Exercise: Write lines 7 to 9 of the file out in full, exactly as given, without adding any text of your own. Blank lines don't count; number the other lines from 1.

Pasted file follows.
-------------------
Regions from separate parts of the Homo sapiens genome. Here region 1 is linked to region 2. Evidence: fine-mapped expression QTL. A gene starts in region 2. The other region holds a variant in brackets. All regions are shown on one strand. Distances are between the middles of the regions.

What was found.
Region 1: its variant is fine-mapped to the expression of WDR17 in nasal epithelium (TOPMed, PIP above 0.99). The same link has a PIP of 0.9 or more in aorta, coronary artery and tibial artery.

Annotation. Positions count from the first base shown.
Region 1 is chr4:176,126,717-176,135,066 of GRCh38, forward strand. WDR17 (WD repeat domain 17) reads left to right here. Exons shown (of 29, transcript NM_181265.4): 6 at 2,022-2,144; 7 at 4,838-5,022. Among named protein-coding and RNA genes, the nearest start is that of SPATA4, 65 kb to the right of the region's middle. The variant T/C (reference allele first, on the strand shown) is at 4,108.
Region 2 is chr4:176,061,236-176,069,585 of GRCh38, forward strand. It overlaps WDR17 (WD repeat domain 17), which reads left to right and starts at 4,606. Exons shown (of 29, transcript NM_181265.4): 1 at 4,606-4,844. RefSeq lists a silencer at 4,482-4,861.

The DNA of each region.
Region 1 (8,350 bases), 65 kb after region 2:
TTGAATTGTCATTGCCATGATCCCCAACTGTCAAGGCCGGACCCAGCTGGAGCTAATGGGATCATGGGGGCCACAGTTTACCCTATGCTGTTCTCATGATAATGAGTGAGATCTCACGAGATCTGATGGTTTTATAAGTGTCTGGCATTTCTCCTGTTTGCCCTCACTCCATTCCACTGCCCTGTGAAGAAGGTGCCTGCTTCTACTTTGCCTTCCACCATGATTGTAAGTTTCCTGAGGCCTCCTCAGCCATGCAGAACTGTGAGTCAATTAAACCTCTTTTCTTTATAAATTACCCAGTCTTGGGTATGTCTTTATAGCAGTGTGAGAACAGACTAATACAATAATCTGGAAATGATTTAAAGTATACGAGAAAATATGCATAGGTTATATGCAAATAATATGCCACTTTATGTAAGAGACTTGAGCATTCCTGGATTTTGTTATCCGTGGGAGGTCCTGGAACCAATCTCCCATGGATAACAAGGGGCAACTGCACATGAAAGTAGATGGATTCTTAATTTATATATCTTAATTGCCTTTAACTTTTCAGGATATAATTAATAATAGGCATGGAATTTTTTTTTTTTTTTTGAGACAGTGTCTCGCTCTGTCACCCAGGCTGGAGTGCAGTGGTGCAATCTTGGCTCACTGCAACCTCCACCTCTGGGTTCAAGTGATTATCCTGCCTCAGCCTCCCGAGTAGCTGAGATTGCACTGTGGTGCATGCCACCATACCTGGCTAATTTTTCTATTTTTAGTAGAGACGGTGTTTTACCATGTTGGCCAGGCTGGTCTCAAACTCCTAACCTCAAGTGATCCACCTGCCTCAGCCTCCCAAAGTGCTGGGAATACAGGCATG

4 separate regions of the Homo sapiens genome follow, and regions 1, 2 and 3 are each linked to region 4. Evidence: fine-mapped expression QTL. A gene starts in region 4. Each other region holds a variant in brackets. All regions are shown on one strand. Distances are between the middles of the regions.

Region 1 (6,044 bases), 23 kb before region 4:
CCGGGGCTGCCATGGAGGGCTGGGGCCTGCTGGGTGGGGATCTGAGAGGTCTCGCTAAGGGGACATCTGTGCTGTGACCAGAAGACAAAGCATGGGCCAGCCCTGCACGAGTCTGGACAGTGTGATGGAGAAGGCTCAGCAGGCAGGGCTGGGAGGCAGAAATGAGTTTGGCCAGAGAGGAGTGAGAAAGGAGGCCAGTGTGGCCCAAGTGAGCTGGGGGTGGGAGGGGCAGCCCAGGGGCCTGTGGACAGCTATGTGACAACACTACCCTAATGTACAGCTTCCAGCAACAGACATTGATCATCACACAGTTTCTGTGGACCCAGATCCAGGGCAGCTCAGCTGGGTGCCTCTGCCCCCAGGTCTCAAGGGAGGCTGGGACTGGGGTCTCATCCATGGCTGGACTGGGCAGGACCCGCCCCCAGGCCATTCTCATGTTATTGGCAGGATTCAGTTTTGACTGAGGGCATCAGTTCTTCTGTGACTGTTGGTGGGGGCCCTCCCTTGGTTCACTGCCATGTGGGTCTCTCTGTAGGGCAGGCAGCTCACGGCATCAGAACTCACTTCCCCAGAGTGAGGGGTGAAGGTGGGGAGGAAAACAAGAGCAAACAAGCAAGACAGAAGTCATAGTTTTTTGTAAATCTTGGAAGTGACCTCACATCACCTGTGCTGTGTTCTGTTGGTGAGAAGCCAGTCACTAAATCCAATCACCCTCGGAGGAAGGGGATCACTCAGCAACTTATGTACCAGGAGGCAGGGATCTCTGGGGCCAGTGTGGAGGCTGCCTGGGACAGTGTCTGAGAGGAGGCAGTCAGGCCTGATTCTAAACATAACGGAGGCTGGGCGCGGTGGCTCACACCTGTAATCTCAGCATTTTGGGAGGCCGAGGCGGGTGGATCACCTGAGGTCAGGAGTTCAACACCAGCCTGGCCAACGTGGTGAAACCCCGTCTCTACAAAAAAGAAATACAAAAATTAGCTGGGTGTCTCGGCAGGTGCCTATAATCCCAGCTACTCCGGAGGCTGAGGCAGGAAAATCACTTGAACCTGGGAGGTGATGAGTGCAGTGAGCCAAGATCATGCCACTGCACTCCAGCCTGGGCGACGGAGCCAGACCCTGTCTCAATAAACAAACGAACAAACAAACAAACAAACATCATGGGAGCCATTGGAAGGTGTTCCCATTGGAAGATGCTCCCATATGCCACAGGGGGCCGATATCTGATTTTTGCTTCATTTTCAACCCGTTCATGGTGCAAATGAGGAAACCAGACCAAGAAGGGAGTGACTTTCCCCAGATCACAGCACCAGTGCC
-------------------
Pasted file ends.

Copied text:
The DNA of each region.
Region 1 (8,350 bases), 65 kb after region 2:
TTGAATTGTCATTGCCATGATCCCCAACTGTCAAGGCCGGACCCAGCTGGAGCTAATGGGATCATGGGGGCCACAGTTTACCCTATGCTGTTCTCATGATAATGAGTGAGATCTCACGAGATCTGATGGTTTTATAAGTGTCTGGCATTTCTCCTGTTTGCCCTCACTCCATTCCACTGCCCTGTGAAGAAGGTGCCTGCTTCTACTTTGCCTTCCACCATGATTGTAAGTTTCCTGAGGCCTCCTCAGCCATGCAGAACTGTGAGTCAATTAAACCTCTTTTCTTTATAAATTACCCAGTCTTGGGTATGTCTTTATAGCAGTGTGAGAACAGACTAATACAATAATCTGGAAATGATTTAAAGTATACGAGAAAATATGCATAGGTTATATGCAAATAATATGCCACTTTATGTAAGAGACTTGAGCATTCCTGGATTTTGTTATCCGTGGGAGGTCCTGGAACCAATCTCCCATGGATAACAAGGGGCAACTGCACATGAAAGTAGATGGATTCTTAATTTATATATCTTAATTGCCTTTAACTTTTCAGGATATAATTAATAATAGGCATGGAATTTTTTTTTTTTTTTTGAGACAGTGTCTCGCTCTGTCACCCAGGCTGGAGTGCAGTGGTGCAATCTTGGCTCACTGCAACCTCCACCTCTGGGTTCAAGTGATTATCCTGCCTCAGCCTCCCGAGTAGCTGAGATTGCACTGTGGTGCATGCCACCATACCTGGCTAATTTTTCTATTTTTAGTAGAGACGGTGTTTTACCATGTTGGCCAGGCTGGTCTCAAACTCCTAACCTCAAGTGATCCACCTGCCTCAGCCTCCCAAAGTGCTGGGAATACAGGCATG